Wednesday, May 26, 2010

Indian Queen Excavation, Day 8: "Thanks to our Volunteers/ A couple artifacts from today"

Posted by Chrissie Sheckells, from the SHA, who has been volunteering at the site this week:

I am an environmental analyst at the Maryland State Highway Administration Headquarters in Baltimore. I write documents to make sure our projects comply with the National Environmental Policy Act. Cultural resources review and archeology are a big component of my documents but I have never experienced an actual dig before. I was excited to be able to get out from behind my desk and help out on the site.

Today I have been wet screening because the soil is too wet or has too much clay in it to be dry screened. Wet screening involves putting the soil in a screen and basically spraying it down with a hose so the artifacts can be seen more easily. My fellow volunteers and I have found many different types of artifacts. There were pieces of glass and pottery/ceramics. I love to find the pieces of ceramics in all different colors. There are whites, blues, greens, purples, yellows and many different patterns. Sometimes the pieces are extremely small but they are usually easy to see because of their colors. We have also found many nails in the screens. These are usually very corroded but easy to identify. Animal bones of all shapes and sizes as well as numerous oyster shells have also frequently turned up in our screens. Some of the more rare items that we have seen today are pipe stems, two intact cut nails which looked like they had been burned and a very small pin. We also found an animal tooth.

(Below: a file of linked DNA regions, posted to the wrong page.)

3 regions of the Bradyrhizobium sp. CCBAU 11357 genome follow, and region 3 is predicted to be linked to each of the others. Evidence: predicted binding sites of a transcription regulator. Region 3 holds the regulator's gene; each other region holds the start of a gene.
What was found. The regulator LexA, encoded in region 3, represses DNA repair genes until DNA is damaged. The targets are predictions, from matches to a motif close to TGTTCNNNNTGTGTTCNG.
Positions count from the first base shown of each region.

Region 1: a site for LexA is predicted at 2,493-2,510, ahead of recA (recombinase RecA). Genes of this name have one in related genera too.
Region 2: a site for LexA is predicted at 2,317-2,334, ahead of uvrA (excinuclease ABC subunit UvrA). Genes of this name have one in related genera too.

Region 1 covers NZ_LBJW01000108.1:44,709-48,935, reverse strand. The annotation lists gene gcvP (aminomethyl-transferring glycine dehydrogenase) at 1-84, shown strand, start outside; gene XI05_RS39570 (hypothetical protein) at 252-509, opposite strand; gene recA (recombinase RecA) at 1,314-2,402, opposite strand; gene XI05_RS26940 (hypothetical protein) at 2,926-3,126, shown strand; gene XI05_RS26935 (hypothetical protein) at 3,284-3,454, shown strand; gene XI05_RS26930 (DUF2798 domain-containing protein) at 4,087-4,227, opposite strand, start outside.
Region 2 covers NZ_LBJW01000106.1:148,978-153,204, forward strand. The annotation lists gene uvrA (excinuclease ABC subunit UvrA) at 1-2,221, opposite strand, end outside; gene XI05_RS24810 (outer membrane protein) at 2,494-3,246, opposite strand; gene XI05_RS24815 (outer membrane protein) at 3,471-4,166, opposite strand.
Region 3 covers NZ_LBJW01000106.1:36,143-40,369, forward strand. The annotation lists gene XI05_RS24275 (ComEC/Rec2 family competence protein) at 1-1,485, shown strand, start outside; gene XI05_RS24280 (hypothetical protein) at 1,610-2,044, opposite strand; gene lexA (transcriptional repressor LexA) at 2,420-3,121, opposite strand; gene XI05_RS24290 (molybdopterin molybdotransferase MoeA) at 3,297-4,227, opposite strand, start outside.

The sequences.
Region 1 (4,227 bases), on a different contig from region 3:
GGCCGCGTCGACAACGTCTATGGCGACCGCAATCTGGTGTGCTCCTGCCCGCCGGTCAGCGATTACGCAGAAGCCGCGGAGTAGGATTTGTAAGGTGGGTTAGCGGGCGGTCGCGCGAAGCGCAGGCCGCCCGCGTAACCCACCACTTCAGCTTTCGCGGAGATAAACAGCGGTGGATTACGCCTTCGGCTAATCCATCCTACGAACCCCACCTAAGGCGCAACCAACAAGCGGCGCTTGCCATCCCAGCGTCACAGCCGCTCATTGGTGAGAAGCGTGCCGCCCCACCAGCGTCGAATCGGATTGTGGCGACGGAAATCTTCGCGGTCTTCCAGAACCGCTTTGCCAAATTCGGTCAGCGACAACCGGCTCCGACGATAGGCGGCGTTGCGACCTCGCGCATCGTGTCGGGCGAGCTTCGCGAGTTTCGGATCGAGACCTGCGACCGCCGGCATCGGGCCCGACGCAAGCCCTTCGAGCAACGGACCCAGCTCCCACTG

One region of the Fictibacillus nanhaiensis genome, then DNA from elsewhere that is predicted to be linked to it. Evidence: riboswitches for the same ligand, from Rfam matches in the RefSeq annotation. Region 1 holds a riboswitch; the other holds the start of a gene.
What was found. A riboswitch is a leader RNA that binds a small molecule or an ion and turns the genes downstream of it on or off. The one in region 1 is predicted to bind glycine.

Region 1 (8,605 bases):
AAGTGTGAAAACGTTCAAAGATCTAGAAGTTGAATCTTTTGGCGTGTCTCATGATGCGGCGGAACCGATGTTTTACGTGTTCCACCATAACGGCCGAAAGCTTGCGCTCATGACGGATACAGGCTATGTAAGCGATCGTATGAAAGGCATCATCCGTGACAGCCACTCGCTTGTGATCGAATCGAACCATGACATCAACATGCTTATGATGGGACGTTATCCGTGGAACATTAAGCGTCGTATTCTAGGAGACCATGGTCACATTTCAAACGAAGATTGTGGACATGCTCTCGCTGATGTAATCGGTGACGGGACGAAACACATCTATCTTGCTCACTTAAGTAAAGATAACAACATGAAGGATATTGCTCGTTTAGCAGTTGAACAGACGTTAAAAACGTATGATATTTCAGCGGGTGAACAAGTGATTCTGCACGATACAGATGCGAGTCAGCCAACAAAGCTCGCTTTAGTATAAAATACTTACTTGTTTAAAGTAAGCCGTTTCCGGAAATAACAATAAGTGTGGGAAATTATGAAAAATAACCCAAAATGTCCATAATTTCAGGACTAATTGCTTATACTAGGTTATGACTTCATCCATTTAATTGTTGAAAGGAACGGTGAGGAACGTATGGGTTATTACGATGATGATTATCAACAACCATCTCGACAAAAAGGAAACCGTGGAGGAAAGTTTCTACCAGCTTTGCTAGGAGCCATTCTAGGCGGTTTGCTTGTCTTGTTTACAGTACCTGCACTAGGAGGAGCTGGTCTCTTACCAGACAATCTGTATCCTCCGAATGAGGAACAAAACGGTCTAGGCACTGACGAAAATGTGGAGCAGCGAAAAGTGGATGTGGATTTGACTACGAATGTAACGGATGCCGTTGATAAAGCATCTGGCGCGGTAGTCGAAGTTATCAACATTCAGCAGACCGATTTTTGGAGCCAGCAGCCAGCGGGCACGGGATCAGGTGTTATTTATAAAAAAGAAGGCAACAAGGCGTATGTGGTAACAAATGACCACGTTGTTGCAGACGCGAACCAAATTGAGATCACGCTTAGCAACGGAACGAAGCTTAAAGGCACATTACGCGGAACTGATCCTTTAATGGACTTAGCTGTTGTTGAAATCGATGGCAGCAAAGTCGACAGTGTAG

Another activity that took place today included recording the stratigraphy of the site. The archeologists record the different layers of soil they see in the walls of the pit they have dug and this can help them determine the time period and activities of that layer. This is my third day on the site and it is amazing to see all of the progress that has been made since last week.
It has been really interesting to learn about the methods of digging and cataloging (lots of counting) all of the artifacts. I have never really put much thought into archeology and it is fascinating to think that we are finding things that can tell us about activities that occurred at this site over 200 years ago. I am sad that this is my last day to be on site and I hope I have the opportunity to volunteer at another dig in the future!

And now an artifact from today:

This is one of the largest pieces of tin-glazed earthenware we have found at this site, in fact from any site many of us have worked at! (The piece on the right is about 3 inches across) It is also the oldest of the ceramic types we have been finding out here, being common on Maryland sites from the first years of European settlement through the third quarter of the 18th century. The piece is hand-painted in several different colors. (see: for more info)

No comments:

Post a Comment